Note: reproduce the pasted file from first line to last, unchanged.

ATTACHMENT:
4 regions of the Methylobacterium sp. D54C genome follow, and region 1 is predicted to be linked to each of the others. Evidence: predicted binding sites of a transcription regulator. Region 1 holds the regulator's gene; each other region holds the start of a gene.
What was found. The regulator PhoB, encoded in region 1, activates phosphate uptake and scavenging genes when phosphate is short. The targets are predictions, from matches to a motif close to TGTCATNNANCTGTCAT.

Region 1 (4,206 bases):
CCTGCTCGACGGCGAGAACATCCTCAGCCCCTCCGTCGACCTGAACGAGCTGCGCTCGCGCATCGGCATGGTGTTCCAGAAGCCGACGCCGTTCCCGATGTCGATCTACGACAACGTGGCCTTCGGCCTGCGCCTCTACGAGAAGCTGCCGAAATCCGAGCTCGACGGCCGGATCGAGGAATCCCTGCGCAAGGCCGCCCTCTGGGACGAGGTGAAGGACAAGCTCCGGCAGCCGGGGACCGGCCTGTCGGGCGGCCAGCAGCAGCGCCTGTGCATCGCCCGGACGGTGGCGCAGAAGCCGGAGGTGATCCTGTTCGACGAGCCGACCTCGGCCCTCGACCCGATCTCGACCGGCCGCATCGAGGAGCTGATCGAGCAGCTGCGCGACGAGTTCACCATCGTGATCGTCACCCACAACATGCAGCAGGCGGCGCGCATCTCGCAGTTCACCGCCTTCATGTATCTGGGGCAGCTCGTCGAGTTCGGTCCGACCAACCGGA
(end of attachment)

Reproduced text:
4 regions of the Methylobacterium sp. D54C genome follow, and region 1 is predicted to be linked to each of the others. Evidence: predicted binding sites of a transcription regulator. Region 1 holds the regulator's gene; each other region holds the start of a gene.
What was found. The regulator PhoB, encoded in region 1, activates phosphate uptake and scavenging genes when phosphate is short. The targets are predictions, from matches to a motif close to TGTCATNNANCTGTCAT.

Region 1 (4,206 bases):
CCTGCTCGACGGCGAGAACATCCTCAGCCCCTCCGTCGACCTGAACGAGCTGCGCTCGCGCATCGGCATGGTGTTCCAGAAGCCGACGCCGTTCCCGATGTCGATCTACGACAACGTGGCCTTCGGCCTGCGCCTCTACGAGAAGCTGCCGAAATCCGAGCTCGACGGCCGGATCGAGGAATCCCTGCGCAAGGCCGCCCTCTGGGACGAGGTGAAGGACAAGCTCCGGCAGCCGGGGACCGGCCTGTCGGGCGGCCAGCAGCAGCGCCTGTGCATCGCCCGGACGGTGGCGCAGAAGCCGGAGGTGATCCTGTTCGACGAGCCGACCTCGGCCCTCGACCCGATCTCGACCGGCCGCATCGAGGAGCTGATCGAGCAGCTGCGCGACGAGTTCACCATCGTGATCGTCACCCACAACATGCAGCAGGCGGCGCGCATCTCGCAGTTCACCGCCTTCATGTATCTGGGGCAGCTCGTCGAGTTCGGTCCGACCAACCGGA